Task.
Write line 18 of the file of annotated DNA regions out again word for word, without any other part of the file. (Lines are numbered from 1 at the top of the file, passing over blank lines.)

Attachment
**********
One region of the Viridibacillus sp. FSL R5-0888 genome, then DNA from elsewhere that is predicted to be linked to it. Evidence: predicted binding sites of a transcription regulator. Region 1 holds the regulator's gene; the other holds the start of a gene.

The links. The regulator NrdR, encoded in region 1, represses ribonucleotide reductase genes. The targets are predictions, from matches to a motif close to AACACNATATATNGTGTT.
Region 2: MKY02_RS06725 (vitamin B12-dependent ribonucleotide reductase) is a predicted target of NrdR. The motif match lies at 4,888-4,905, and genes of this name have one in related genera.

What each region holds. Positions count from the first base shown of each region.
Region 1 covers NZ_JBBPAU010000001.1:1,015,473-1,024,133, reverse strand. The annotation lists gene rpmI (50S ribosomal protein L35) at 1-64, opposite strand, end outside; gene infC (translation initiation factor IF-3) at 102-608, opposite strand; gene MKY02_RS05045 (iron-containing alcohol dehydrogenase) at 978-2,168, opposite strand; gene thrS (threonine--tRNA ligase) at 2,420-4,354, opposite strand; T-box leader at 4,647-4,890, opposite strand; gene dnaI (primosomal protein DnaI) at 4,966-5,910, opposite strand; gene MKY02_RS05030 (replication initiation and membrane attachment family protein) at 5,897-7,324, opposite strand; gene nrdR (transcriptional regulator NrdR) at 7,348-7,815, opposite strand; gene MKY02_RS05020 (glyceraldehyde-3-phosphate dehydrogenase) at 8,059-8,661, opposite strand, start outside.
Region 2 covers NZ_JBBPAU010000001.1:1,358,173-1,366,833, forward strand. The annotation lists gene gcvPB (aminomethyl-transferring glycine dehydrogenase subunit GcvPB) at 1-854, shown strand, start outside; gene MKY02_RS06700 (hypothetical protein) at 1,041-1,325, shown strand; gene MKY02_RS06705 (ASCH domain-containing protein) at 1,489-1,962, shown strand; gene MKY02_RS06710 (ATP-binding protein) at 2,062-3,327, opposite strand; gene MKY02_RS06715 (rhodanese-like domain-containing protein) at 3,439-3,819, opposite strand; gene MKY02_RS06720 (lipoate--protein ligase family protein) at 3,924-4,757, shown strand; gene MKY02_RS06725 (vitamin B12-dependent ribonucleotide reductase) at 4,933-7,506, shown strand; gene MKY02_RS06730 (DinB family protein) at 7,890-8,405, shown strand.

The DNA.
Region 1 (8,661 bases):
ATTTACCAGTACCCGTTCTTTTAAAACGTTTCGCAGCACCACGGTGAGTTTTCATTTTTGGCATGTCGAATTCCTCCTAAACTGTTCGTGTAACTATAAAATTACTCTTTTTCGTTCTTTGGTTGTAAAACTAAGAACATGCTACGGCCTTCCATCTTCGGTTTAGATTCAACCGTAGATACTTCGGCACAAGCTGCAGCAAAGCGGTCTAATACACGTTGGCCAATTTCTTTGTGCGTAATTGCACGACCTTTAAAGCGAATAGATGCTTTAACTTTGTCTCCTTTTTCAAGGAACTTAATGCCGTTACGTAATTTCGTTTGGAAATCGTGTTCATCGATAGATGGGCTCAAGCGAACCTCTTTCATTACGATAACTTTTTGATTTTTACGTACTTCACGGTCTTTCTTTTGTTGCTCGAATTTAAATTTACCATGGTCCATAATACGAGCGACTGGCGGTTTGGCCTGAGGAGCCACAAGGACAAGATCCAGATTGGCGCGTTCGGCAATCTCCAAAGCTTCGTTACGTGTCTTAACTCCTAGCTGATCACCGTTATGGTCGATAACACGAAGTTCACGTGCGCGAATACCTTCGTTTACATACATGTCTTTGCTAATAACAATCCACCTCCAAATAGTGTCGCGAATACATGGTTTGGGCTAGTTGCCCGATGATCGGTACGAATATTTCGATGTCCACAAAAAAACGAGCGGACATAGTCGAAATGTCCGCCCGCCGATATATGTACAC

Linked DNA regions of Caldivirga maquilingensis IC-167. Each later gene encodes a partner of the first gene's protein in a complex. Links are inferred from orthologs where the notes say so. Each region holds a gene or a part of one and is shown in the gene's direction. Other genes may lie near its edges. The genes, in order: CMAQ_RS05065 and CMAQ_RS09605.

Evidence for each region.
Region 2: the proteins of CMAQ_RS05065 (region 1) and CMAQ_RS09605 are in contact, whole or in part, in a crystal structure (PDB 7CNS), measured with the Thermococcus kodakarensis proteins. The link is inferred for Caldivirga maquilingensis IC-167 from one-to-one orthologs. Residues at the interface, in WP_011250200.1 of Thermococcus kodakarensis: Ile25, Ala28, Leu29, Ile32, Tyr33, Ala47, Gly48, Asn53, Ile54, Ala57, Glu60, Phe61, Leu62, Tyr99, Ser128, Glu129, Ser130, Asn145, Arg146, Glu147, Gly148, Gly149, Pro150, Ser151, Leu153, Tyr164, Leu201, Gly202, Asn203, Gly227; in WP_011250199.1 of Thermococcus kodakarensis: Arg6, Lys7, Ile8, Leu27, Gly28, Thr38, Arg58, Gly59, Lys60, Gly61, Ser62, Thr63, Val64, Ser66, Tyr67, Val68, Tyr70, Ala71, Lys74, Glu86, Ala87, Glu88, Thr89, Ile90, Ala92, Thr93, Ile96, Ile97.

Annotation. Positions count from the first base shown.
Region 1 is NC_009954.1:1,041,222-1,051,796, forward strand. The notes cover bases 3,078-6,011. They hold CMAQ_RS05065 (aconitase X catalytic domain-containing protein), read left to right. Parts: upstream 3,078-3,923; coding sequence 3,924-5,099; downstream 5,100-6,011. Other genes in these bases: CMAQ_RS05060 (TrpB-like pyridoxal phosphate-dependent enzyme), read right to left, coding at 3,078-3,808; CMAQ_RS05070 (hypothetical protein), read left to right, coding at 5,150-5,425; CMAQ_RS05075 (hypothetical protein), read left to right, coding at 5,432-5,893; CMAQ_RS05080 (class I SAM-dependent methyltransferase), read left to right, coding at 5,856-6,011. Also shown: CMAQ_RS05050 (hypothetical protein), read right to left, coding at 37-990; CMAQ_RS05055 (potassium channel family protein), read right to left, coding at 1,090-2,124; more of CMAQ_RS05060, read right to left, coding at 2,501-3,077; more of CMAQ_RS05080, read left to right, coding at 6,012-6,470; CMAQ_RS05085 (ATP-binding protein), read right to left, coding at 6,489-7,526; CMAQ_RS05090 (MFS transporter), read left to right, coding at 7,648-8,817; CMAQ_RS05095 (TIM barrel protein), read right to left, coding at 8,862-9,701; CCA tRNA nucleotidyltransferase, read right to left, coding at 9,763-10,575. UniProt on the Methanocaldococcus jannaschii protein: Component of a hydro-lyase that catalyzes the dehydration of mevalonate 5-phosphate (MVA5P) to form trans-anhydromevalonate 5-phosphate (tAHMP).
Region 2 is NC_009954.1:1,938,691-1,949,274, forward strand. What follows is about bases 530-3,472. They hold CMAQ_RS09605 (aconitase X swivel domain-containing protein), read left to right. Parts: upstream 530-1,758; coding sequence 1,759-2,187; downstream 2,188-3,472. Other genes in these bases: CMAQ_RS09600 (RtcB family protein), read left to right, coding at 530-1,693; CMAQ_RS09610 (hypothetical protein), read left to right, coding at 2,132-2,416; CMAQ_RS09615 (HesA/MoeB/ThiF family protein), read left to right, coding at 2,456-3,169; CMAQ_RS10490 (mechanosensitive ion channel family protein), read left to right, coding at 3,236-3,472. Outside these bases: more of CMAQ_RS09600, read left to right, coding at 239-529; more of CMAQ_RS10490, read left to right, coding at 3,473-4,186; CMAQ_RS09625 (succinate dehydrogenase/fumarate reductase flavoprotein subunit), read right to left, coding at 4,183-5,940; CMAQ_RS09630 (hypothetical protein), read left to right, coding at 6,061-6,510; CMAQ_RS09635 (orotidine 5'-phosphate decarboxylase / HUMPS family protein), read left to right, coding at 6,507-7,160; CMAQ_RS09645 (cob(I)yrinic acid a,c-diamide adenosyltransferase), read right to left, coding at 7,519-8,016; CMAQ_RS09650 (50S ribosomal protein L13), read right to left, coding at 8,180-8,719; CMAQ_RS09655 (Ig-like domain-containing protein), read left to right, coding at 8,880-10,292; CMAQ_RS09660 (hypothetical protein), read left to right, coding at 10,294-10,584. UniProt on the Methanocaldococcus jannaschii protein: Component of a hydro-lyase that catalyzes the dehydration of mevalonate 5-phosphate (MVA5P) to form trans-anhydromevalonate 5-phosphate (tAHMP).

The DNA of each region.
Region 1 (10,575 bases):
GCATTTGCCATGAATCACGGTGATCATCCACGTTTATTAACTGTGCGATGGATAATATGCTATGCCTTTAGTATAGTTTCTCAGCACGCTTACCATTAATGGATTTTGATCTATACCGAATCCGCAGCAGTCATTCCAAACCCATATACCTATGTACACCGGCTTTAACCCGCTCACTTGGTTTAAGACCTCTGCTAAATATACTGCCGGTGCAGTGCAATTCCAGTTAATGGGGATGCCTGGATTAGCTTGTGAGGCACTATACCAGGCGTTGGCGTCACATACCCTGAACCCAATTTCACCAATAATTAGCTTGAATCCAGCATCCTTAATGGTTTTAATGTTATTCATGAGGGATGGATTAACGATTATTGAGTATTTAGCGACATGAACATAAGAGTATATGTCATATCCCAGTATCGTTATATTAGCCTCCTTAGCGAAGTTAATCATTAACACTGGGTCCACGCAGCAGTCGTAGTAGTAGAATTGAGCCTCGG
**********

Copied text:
GCATTTGCCATGAATCACGGTGATCATCCACGTTTATTAACTGTGCGATGGATAATATGCTATGCCTTTAGTATAGTTTCTCAGCACGCTTACCATTAATGGATTTTGATCTATACCGAATCCGCAGCAGTCATTCCAAACCCATATACCTATGTACACCGGCTTTAACCCGCTCACTTGGTTTAAGACCTCTGCTAAATATACTGCCGGTGCAGTGCAATTCCAGTTAATGGGGATGCCTGGATTAGCTTGTGAGGCACTATACCAGGCGTTGGCGTCACATACCCTGAACCCAATTTCACCAATAATTAGCTTGAATCCAGCATCCTTAATGGTTTTAATGTTATTCATGAGGGATGGATTAACGATTATTGAGTATTTAGCGACATGAACATAAGAGTATATGTCATATCCCAGTATCGTTATATTAGCCTCCTTAGCGAAGTTAATCATTAACACTGGGTCCACGCAGCAGTCGTAGTAGTAGAATTGAGCCTCGG